⭐⭐⭐⭐Rating: 4 out of 5.
After what seems like an eternity, art galleries and viewing spaces are in a tentative stage of reopening. How does this look in Scotland? The National Gallery of Modern Art is asking patrons to book an hour slot ahead of time and adhere to mandatory mask guidelines.
Interesting to note is the marked route through the gallery that is now prescribed to accommodate social distancing. What is usually a space that encourages meandering and reflective thought – essentially, total freedom of movement, now moves you through the space under a certain time limit and in a certain sequence. The impact of this on our perception of art remains to be seen.
The focus of this article centres around the NOW series, which runs until Sunday 10 January 2021 at the Modern One. The bevy of artists (Darren Almond, Shona Macnaughton, Lucy Raven) featured are led by the works of Katie Paterson, a Scottish-based artist (for whom this is her first showing of work in a national Scottish gallery) whose primary concern is the intersection between science, specifically astronomy, and art.
As you move through the gallery, it becomes immediately apparent that Paterson’s work is the result of extended periods of deep research and familiarity with the subject matter beyond what it typically expected from an artist. Paterson herself becomes a veritable scientist through her blindingly accurate projections of the colours and sounds of space across mixed media.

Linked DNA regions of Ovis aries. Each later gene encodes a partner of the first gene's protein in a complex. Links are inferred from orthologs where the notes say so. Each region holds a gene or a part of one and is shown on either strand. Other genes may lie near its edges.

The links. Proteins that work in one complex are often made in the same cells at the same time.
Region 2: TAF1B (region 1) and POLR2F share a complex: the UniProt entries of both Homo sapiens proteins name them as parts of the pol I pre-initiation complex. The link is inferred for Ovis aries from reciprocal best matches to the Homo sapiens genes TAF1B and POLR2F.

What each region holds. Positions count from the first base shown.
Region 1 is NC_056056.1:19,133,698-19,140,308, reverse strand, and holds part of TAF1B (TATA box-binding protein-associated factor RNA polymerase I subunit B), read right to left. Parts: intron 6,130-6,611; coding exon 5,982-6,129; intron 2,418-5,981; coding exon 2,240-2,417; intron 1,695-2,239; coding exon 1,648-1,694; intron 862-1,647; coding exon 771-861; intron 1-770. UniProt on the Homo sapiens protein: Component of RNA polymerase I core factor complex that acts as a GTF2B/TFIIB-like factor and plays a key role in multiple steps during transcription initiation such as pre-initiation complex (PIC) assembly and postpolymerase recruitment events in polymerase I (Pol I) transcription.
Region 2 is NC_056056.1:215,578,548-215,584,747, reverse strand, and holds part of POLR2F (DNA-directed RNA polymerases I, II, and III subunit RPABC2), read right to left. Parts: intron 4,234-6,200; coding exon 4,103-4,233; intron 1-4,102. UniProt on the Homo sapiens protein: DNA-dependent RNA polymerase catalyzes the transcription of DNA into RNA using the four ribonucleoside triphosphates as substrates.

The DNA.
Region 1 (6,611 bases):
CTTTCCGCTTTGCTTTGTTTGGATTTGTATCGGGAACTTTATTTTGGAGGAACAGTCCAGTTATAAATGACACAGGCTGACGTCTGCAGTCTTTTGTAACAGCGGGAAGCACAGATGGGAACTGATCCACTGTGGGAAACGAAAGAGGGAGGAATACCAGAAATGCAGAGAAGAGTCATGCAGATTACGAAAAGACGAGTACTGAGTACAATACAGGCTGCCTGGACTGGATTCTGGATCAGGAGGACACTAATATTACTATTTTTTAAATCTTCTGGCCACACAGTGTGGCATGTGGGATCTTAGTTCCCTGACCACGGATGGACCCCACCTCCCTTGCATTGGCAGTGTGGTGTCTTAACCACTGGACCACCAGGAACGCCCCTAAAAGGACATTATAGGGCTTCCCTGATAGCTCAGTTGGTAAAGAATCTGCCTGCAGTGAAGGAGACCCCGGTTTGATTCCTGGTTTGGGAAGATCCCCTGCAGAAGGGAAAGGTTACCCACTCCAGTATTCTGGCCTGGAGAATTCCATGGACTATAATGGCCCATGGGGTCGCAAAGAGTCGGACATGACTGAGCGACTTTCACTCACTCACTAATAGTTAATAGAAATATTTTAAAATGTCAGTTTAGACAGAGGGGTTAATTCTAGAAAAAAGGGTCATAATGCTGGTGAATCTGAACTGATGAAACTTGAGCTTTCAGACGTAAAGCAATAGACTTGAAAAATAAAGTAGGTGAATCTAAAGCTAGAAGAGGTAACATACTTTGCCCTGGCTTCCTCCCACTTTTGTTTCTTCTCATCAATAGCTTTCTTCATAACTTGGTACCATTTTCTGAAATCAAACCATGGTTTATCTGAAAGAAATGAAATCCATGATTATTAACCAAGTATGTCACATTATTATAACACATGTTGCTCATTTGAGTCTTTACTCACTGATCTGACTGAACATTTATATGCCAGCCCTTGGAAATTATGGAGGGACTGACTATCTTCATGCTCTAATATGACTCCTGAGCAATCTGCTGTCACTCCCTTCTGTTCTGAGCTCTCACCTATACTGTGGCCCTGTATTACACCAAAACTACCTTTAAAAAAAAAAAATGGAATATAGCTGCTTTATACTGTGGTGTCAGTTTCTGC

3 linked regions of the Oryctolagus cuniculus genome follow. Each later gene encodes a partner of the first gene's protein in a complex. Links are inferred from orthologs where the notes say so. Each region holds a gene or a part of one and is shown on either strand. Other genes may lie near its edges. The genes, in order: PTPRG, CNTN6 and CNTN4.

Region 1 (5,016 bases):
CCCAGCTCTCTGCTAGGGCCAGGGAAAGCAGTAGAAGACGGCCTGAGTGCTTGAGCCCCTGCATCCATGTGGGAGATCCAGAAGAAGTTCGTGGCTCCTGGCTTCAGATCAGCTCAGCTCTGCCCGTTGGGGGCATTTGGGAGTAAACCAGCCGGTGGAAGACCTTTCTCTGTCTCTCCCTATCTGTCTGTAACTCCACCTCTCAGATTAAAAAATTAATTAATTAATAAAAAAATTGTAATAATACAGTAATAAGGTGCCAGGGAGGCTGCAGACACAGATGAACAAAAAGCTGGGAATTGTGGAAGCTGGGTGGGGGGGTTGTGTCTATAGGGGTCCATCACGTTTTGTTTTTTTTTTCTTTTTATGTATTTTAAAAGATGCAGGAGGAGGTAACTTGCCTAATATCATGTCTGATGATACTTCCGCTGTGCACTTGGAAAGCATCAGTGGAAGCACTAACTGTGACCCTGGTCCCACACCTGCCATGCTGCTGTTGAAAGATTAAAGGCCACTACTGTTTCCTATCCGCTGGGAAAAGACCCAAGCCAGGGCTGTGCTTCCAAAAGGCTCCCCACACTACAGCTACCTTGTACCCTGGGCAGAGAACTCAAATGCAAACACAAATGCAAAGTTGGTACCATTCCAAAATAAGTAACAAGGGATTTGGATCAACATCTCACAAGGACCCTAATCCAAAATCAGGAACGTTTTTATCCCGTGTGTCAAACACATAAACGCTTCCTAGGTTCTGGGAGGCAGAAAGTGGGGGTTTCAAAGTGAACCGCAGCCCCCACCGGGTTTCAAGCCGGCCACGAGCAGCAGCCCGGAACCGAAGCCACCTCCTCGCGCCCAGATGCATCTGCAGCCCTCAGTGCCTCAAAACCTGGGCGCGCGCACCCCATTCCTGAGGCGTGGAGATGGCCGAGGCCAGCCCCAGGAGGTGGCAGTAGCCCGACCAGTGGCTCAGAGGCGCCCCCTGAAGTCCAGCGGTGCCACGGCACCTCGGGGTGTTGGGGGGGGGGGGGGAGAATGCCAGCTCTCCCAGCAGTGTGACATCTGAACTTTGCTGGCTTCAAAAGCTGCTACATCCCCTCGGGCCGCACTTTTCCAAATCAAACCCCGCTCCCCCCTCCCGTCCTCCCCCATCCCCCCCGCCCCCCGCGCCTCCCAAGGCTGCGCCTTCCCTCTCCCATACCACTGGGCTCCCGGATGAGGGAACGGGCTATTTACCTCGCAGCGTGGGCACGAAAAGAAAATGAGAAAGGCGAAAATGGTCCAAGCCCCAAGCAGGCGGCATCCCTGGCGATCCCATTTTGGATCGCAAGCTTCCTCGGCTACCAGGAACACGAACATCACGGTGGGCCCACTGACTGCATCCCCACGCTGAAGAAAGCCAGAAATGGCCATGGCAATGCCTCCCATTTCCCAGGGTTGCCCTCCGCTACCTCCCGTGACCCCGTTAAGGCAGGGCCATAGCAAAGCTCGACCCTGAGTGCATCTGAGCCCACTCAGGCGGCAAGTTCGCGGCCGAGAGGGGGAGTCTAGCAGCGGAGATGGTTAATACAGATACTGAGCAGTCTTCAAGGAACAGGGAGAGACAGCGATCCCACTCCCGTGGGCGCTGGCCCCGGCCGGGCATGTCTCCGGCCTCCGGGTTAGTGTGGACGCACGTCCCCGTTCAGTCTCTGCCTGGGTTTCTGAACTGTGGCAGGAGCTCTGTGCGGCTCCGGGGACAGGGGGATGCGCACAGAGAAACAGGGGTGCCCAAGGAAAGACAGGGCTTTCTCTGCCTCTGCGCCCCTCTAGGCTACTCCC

Perhaps most striking of the works on display is Paterson’s Totality (2016), coincidentally the featured image in this article. The work constitutes a oversized shimmering ball rotating in light reflected from the projections of every solar eclipse ever captured by man. Whilst the works themselves are vast, the scale of the ideas they represent are even vaster. One cannot help but feel a sense of insignificance when confronted with such an immense and veritable quantity of cosmological data, translated into a physical form so deftly by Paterson.
Space and time constitute the connecting themes that link Paterson’s works to those of her fellow artists in the series, and as a theme feels especially apt during our current climate of uncertainty and ever-more pronounced reflection. The installation as a composite is well-worth a visit should you wish to contemplate matter itself and potentially plunge further into any pre-existing covid-triggered existential crisis you may have experienced. Alternatively, it also presents a rather civilised way to spend a Sunday afternoon.
Image: National Gallery of Modern Art, Scotland